I want to explain a division in our community, between intersex advocates and partisans of the terminology of "DSDs."
Every day, intersex children are born to parents who are shocked, lost at sea. "How can this be happening," they cry, "I've never even heard of such a thing." And this, this is the crux of the problem. It's this problem of being born as strange little changelings to our parents that perpetuates infant sex assignment surgery, despite the ever-mounting evidence that the results are frequently unsatisfactory. And it is the issue of how to approach infant sex assignment that lies behind our division into two warring camps: those who say the term "intersex" is overpolitical and imprecise and that the "proper" term is "Disorders of Sex Development," and those of us who say we are not disordered, and take pride in calling ourselves intersex people.
The intersex and DSD camps are constantly battling now, at least in the U.S. The thing is, this is not unique to our community. It is something we share with others. Similar controversies erupt around Deaf children born to hearing parents, for example, or, in some cases, children of color adopted by white parents. This commonality is very instructive--controversy arises when children of marginalized status are born or reared by parents who are privileged along that axis of identity.
Consider the organized Deaf community, which centers around institutions and locales where signing, ASL, is the norm. This Deaf community experiences itself as a linguistic minority, rather than "disabled." Members of such Deaf communities are not impaired in their daily lives. Able to communicate in their rich language with those around them, they are enabled to study and grow, and develop a strong culture, literature, and traditions.
The problem is that children who cannot hear are born to hearing parents all the time. And those parents are shocked, at sea. Some hearing parents don't want to give up on the future they had imagined for their children, and say, "I just want my child to be normal!" And "normal" for them means having their child live and go to school in a "mainstream" hearing context, and focus on learning to speak. It means getting cochlear implants and focusing everything on trying to make sense of a bit of sound. It means that these deaf children spend their days isolated, surrounded by people who can't understand them, and spending countless hours both in school and out trying to learn how to speak words they cannot hear, instead of quickly and easily learning a visual language they have the sensorium to perceive, and spending their hours at school learning math and history.
The signing Deaf community aches for these isolated children. They see the children as disabled by their parents, failed by the professionals who surround them, misunderstood by doctors. And the Deaf community pleads: please, parents, accept that your child cannot hear. Make them part of the Deaf community by allowing them to learn Sign from infancy; become part of the community yourself by learning Sign. Some parents take the message to heart and find their lives much enriched; others resist--but at least the message is out there, and Deaf children become aware of it soon enough. You can see a person born without hearing as defective, disabled, in need of medical alteration. Or you can see them as simply different, Deaf, members of a rich minority culture.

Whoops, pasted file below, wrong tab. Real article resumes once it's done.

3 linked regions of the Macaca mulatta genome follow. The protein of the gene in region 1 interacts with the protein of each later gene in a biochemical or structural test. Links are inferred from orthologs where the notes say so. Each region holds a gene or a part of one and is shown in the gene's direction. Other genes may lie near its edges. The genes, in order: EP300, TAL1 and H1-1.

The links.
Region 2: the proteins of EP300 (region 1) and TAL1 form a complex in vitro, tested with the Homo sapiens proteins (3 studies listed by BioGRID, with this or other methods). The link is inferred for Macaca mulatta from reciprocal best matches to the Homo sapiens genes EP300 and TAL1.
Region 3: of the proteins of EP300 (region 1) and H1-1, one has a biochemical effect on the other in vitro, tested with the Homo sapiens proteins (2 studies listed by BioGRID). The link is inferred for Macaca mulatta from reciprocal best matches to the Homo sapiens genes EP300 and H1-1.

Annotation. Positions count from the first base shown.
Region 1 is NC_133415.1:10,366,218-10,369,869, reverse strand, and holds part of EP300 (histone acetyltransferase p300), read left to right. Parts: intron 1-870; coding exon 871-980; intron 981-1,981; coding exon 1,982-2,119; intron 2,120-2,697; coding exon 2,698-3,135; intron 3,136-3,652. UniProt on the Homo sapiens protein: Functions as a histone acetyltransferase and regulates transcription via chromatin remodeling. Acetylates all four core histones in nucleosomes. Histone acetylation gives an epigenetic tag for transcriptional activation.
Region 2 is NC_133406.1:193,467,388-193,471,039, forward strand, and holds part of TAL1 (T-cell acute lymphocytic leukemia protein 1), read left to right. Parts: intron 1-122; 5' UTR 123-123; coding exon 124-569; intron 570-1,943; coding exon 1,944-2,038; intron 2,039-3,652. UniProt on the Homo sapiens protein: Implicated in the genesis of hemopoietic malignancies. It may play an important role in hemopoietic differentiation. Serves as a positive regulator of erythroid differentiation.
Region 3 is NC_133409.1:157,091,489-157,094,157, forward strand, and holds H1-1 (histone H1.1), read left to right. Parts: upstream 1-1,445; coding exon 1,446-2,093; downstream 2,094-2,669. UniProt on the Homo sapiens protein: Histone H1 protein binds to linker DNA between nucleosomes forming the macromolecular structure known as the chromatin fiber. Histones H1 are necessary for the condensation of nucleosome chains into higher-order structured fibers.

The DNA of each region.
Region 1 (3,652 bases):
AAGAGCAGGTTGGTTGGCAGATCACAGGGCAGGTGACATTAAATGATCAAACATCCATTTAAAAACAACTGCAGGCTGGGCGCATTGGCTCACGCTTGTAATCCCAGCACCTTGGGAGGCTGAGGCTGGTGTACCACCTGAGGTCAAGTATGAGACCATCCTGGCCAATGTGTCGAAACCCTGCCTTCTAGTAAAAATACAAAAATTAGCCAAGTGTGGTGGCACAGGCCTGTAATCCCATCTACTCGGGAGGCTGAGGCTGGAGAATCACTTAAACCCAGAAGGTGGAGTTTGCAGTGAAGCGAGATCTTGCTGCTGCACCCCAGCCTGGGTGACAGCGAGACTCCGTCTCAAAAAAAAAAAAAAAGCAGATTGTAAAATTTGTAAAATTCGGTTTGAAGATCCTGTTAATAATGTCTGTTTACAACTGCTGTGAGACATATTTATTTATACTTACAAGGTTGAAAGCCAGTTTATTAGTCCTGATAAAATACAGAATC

The split between the medicalized and cultural approaches to Deafness are parallel to the split between the advocates of DSD terminology and intersex activists, but the context is different, because there are no organized intersex institutions, no consolidated intersex neighborhoods. We have no Gallaudet (the excellent Deaf university in D.C.). The situation for intersex children is more like. . . well, imagine if all Deaf children were given forced cochlear implants and their families told to hide the equipment, never to let anyone know their children couldn't hear, and to avoid even acknowledging to the children themselves the issue of their not hearing. The parallel's not exact--it's harder to conceal an inability to hear or speak well--but it does give a sense of where we stand.
Most intersex/DSD advocates of any stripe share something in common: we want infant sex assignment surgery to be curtailed. We want intersex children to be allowed to retain their sexual sensation, any chance at fertility, and the right to have the gender identity that they develop be respected and recognized. Let the babies grow up, we plead, and decide what surgery, if any, they want. But the intersex advocacy community is small and diffuse, as compared to the Deaf community, and so far, we haven't gained much traction. Parents of intersex babies have never heard of us, and doctors dismiss us as a few disgruntled nutcases. So five times a day in the U.S., a baby receives sex assignment surgery. Most of us continue to be raised in shame and utter secrecy, our genitals never looking "normal" after surgery anyway, but insensate, in pain, and often being reared as a sex we don't feel is ours.
The situation is bad, and something needs to be done about it. And this is where the small pool of intersex advocates splits. Who should we turn to for help? How can we improve the lives of intersex people? Will professionals save us? Or do we save ourselves, through community building and selfadvocacy?